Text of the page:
Tag Archives: IIS

ASP.NET Crypto Exploit Patch Ships Tuesday, Sept. 28

Scott Guthrie noted on his blog that Microsoft will ship, on Tuesday, a hotfix for the ASP.NET cryptographic padding oracle exploit. It is to be released at 10 a.m. PDT; that’s 1 p.m. EDT / 17:00 GMT.

Guthrie says the patch has been fully tested and, once installed, removes the need for the previously published workarounds. As in, after you install this patch, you can turn off custom errors or use custom error files for specific errors.

Glad Microsoft worked this out so quickly. Don’t fail to get and apply this patch.

All links in this post on delicious: http://www.delicious.com/dougvdotcom/asp-net-crypto-exploit-patch-ships-tuesday-sept-28

Microsoft Urges URLScan Implementation To Combat Crypto Vulnerability

In a further update on how to combat the ASP.NET CryptographicException hack, Microsoft is now urging webmasters to use the URLScan utility to further thwart oracle attempts.

In a blog post on Friday, Scott Guthrie, corporate vice president of .NET at Microsoft, said the step — which removes aspxerrorpath as an allowed querystring variable — “prevents attackers from distinguishing between the different types of errors occurring on a server – which helps block attacks using this vulnerability.”

URLScan is an Internet Information Server (IIS) extension. If you manage your own IIS server, you should follow the instructions at Guthrie’s blog post to download, install and configure the workaround.

If you are on shared or managed hosting, check with your Web host’s tech support department to see if they have implemented, or will implement, this step for you.

Again, this is a serious threat that is fully scripted, meaning any malcontent — including one with no practical programming skill — can exploit a site with widely available tools.

All links in this post on delicious: http://www.delicious.com/dougvdotcom/microsoft-urges-urlscan-implementation-to-combat-crypto-vulnerability

FAQ Released For Microsoft ASP.NET CryptographicException Attack

Scott Guthrie, Microsoft’s corporate vice president for the .NET platform, posted on his blog late Monday a FAQ about the ASP.NET CryptographicException vulnerability.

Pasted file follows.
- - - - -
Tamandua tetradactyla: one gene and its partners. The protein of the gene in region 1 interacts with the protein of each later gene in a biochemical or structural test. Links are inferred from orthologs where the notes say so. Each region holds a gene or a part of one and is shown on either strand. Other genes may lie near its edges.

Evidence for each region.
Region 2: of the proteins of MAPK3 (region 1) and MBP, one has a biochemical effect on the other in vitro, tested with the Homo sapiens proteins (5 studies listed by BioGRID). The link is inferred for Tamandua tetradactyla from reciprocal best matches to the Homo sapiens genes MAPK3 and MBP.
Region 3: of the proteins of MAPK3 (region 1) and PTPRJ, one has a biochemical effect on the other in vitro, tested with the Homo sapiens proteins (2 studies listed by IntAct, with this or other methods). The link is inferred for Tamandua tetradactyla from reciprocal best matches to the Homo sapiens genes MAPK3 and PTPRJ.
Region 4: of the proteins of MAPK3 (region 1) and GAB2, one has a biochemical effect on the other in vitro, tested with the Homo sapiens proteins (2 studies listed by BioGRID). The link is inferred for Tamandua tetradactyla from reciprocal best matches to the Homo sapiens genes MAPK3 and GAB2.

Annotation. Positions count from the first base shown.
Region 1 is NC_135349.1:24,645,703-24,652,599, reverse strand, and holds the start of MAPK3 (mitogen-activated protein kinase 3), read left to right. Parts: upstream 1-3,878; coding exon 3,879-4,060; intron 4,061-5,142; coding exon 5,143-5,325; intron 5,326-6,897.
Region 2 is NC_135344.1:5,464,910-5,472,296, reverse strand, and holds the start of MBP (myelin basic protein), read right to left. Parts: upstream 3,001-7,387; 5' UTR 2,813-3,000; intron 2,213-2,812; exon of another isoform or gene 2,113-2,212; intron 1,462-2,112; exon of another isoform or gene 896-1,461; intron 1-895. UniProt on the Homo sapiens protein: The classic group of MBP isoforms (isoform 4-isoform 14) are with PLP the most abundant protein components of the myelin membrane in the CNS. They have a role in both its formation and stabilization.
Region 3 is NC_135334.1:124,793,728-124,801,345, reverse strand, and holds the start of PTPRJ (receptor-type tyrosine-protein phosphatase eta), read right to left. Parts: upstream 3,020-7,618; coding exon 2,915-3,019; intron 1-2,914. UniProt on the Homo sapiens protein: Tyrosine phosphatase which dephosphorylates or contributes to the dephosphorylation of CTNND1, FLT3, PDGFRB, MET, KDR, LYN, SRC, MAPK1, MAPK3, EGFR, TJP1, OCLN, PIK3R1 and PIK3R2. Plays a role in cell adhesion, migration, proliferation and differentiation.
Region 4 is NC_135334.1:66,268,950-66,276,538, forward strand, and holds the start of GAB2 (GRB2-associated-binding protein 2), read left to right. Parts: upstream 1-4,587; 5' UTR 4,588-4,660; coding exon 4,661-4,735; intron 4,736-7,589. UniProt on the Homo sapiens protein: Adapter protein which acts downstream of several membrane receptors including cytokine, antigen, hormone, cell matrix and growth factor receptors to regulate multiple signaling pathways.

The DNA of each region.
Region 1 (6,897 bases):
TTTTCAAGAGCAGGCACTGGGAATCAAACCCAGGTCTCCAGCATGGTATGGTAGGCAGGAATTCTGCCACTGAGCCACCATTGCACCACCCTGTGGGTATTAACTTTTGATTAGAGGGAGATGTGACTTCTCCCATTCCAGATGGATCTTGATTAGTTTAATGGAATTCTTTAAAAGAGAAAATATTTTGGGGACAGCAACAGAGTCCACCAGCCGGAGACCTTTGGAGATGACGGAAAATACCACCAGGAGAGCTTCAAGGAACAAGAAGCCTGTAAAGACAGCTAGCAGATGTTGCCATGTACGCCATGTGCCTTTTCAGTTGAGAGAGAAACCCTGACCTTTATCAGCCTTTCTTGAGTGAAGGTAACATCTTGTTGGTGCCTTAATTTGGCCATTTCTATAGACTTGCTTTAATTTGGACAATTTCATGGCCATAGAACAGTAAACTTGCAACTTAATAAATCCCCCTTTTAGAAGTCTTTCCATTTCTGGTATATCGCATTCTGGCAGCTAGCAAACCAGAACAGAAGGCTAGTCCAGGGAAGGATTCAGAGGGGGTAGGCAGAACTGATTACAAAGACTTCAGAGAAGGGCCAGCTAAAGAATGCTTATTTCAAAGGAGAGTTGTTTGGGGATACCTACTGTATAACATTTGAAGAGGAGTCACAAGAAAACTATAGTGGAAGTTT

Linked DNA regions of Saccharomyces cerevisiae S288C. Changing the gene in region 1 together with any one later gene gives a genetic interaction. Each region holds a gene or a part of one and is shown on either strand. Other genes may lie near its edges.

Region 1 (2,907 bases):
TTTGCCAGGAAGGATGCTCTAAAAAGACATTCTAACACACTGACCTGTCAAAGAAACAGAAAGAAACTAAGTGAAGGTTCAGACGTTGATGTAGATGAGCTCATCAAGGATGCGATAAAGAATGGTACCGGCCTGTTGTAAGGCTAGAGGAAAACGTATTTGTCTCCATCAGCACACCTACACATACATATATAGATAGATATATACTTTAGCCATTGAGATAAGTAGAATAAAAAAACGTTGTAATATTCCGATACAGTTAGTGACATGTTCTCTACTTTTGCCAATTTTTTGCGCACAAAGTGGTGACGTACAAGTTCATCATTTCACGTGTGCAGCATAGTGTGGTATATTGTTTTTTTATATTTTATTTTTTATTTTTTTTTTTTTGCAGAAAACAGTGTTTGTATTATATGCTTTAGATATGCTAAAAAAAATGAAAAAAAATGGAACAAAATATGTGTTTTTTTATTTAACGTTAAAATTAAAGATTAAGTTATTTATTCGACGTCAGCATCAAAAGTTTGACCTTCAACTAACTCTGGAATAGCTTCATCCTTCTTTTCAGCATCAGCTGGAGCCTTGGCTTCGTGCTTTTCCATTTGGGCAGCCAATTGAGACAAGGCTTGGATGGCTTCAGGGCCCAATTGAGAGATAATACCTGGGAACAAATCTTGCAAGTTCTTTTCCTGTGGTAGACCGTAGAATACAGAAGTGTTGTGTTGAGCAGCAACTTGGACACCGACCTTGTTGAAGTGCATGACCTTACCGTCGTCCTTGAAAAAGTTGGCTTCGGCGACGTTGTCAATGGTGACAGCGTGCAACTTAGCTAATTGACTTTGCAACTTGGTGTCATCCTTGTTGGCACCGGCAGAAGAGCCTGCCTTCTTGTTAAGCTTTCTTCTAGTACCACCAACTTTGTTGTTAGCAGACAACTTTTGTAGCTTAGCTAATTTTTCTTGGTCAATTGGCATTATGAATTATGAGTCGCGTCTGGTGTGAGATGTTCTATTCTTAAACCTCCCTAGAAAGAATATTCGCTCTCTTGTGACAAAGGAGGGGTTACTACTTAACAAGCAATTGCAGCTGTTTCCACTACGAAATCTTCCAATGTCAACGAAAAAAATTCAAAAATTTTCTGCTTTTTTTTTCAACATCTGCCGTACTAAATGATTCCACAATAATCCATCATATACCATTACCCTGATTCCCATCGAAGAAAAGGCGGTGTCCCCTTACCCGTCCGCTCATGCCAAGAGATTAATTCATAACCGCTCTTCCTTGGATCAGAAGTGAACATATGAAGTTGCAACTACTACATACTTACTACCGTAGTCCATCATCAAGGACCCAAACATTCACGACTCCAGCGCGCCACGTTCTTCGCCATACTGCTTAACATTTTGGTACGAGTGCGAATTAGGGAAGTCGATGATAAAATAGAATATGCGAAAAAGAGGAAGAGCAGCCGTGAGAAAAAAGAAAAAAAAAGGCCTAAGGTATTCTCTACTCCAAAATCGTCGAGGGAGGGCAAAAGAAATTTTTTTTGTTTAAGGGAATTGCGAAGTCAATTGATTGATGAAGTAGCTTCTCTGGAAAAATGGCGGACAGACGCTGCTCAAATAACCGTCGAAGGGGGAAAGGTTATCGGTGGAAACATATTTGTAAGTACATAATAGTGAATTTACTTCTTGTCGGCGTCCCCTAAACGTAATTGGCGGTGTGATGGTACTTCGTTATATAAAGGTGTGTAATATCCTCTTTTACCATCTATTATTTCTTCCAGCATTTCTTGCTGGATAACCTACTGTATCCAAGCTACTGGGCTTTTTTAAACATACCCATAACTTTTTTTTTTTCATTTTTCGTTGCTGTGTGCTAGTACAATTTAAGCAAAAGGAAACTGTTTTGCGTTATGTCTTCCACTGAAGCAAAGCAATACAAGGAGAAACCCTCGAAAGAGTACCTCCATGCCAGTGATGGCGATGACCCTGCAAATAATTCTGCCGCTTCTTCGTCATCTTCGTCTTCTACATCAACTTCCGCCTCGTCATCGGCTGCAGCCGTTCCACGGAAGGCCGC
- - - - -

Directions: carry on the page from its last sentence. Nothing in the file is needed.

• All versions of ASP.NET are affected. That includes WebForms and MVC versions 1 and 2.
  • Sharepoint is affected, too. A workaround on how to employ a new generic error document for Sharepoint is detailed at that team’s blog.
  • Everyone should employ the recommended workarounds.
  • You have to route all HTTP errors to the workaround’s generic error page. Otherwise, the hack still works.
  • A patch will be released as a Windows Update hotfix, but no release date has been set yet.
  • Check your logs for CryptographicException errors. If you see them, it’s possible you are being probed.

I take this very seriously. There’s a tool and video tutorial out there detailing how to run this exploit, so every script kiddie in the world is looking for sites to exploit, I am sure.

All links in this post on delicious: http://www.delicious.com/dougvdotcom/faq-released-for-microsoft-asp-net-cryptographicexception-attack

Major Security Hole In ASP.NET Requires Error Redirect Workaround

A major security flaw in ASP.NET was announced on Friday — one that affects all versions and can allow an attacker to see ViewState and web.config data in clear text.

As such, everyone who has made an ASP.NET Web site should take this threat very seriously.

Microsoft is putting together a patch. Until then, they suggest a workaround of turning on customErrors, and having it point to a single error file.

For ASP.NET versions 1.x, 2.0 and 3.5, create a single HTML-based error page, upload it to the root directory of your Web site, then add or change the customErrors section in your web.config file with the following:

      <customErrors mode="On" defaultRedirect="~/error.html" />

Where, of course, error.html is the name of the error page you made.

If your site uses ASP.NET 3.5 SP1 or ASP.NET 4.0, use the custom ASPX error page located on Scott Guthrie’s blog (VB and C# versions), and change the customErrors section of your web.config file thus:

     <customErrors mode="On" redirectMode="ResponseRewrite" defaultRedirect="~/error.aspx" />

Where, of course, error.aspx is the name of the error page you created.

To make things easier, I have zipped up copies of the three error documents — error.html, and the VB.NET / C# versions of the ASP.NET error files — for download. I distribute all code under the GNU GPL.

I’m taking this threat very seriously and have patched all my ASP.NET sites as advised.

All links in this post on delicious: http://www.delicious.com/dougvdotcom/major-security-hole-in-asp-net-requires-error-redirect-workaround